Alexander James, Vanitas, 2012
Entire portfolio comprising six Giclée prints on Hahnemühle fine art pearl 285 gsm paper
Presented in custom archival clamshell box finished in bookbinder's black linen with silk insert, acid-free archival dividers
Signed by the artist and annotated with edition number, lower right on recto
Publisher: Distil Ennui Studio®
Each 29.7 × 42 cm (11 7/10 × 16 1/2 in.) Unframed
Edition 12 of 25
Price includes VAT.
In Alexander James series, Vanitas, the artist re-visits the works of the 17th C. Dutch Masters using period props, food, and real insects including butterflies that the artist breeds himself in his studio. Each carefully staged underwater scene is captured in-camera without the use of post-production, either tradition or digital. Working with subtle distortions of light and movement form the water’s own wave energy to create a unique and painterly effect. The subjects appear as if to be floating in a black space that neither interferes nor disrupts the subject matter; the collaboration within this void offering a serene and dreamlike sensation.
Vanitas had its renaissance in the 17th century, when Dutch artists became focused on the theme of mortality using natural specimens such as flowers cut from the root and started to whither, or pieces of decaying fruit to express momento mori - a reminder of the inevitability of death in all things living. Moreover, ‘precious’ metals, and objects d’art were used to remind the audience of the meaninglessness of superficial existence.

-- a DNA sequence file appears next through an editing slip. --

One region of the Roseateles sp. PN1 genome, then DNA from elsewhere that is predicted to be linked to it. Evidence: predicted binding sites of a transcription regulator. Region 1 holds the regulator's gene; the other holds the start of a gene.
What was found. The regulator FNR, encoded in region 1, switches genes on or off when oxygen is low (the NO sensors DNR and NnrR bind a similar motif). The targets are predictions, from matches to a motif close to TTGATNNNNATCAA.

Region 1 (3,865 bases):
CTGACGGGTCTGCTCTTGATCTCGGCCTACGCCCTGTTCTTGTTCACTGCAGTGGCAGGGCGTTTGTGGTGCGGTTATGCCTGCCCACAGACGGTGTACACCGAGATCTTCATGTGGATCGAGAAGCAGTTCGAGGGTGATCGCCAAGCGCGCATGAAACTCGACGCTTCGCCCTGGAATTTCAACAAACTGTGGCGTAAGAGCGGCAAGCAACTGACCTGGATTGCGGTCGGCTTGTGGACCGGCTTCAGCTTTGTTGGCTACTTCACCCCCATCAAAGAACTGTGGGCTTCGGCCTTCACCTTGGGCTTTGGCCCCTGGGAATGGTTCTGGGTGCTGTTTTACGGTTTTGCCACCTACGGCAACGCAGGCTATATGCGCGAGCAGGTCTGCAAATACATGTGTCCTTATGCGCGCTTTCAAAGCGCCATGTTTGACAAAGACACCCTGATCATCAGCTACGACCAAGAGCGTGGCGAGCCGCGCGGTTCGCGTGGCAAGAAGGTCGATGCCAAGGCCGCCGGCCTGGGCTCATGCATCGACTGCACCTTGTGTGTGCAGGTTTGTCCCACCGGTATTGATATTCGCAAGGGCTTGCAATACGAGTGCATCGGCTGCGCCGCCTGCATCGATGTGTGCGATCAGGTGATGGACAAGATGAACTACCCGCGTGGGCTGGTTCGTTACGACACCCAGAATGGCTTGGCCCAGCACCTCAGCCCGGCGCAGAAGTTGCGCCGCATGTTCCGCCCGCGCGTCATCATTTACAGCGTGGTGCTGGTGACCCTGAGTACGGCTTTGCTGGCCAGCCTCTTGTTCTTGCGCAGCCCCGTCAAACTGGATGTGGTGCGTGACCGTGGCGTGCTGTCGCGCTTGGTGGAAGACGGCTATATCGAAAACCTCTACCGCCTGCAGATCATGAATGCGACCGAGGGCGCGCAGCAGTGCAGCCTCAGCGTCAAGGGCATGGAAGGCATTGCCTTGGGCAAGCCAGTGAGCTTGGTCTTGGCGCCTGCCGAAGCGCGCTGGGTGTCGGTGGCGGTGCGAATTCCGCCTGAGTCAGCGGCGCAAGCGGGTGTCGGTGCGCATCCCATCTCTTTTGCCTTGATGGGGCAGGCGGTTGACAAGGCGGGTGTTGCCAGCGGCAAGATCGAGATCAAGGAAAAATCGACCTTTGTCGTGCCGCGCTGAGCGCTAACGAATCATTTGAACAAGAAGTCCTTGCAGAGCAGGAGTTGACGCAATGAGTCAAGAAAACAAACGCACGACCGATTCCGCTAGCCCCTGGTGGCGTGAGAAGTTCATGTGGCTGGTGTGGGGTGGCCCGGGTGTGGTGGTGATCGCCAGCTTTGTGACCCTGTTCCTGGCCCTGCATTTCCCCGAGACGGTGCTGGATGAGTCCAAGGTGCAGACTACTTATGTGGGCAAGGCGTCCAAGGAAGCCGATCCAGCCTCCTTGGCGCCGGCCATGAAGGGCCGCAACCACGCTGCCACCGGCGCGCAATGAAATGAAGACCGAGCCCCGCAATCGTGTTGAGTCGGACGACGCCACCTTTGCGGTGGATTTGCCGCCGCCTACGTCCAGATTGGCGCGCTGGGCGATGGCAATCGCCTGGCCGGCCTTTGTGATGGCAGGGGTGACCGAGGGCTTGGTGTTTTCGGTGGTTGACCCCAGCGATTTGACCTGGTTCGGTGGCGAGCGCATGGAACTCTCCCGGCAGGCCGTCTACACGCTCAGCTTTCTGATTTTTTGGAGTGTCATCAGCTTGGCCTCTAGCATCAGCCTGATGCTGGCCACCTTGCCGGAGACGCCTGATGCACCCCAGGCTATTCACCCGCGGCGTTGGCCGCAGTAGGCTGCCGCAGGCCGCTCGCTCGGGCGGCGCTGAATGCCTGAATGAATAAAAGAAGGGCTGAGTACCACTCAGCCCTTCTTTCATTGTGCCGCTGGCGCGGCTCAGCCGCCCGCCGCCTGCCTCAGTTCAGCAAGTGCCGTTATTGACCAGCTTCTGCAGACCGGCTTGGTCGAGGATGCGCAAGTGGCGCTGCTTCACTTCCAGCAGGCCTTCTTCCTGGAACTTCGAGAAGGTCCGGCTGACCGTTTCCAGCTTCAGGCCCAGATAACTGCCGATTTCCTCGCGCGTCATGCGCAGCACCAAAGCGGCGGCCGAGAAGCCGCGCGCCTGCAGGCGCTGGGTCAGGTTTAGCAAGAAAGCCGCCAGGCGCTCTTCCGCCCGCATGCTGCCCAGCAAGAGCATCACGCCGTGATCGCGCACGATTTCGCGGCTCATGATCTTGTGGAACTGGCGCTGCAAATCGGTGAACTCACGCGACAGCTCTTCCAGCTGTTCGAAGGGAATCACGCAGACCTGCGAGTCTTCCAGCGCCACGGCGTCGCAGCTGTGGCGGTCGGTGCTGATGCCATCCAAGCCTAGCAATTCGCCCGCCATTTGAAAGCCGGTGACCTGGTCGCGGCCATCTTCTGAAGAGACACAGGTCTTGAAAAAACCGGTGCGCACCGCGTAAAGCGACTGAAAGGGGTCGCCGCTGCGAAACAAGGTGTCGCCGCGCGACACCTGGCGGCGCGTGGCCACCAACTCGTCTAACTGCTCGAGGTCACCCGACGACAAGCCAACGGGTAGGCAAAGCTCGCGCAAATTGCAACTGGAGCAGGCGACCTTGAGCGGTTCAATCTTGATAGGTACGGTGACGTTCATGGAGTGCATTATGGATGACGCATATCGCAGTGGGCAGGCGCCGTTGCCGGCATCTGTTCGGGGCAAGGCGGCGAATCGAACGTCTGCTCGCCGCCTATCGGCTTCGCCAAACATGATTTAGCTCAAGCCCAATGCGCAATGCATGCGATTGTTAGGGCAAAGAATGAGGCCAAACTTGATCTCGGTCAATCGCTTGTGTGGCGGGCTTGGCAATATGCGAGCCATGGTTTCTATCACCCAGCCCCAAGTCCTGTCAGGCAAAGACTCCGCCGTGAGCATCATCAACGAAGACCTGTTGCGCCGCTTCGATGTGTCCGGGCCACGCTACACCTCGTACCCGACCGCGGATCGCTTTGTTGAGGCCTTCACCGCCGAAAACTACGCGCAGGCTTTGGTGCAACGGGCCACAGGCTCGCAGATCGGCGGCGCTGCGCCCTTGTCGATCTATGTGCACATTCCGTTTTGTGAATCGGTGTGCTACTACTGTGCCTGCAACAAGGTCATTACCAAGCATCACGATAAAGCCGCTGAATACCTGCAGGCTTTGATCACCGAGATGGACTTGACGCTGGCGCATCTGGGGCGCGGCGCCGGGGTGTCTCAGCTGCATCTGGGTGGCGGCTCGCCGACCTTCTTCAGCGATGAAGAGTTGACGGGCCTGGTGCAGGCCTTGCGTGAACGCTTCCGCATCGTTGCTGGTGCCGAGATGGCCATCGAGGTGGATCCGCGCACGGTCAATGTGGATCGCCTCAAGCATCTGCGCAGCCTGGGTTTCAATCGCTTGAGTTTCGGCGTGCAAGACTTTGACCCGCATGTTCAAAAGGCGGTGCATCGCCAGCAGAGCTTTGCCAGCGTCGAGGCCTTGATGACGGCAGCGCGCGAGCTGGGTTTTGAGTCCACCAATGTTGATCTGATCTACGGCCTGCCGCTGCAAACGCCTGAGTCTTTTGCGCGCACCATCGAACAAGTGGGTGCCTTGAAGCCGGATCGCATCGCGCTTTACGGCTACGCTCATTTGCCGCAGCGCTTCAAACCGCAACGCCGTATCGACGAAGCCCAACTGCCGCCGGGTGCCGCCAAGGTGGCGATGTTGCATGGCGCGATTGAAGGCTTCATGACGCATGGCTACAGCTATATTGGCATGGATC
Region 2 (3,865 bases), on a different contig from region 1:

Alexander James further explores these themes through the introduction of water; acting as both nurturer and destroyer, it has the power to cleanse and reinvent, or to drown and disappear. Believing that drawing on water’s transient and destructive nature exposes the fragility of life, and the temporary nature of our existence.
Ultimately, by playing upon and transforming the genre’s inherent symbiotic themes Alexander Jame’s Vanitas series as a a reflection on life and mortality, questioning its meaning in asociety dominated by materialism.
The quality and purity of the process are at the core of his work, attempting to engage his art with the most personal of realisations - brutal yet divine.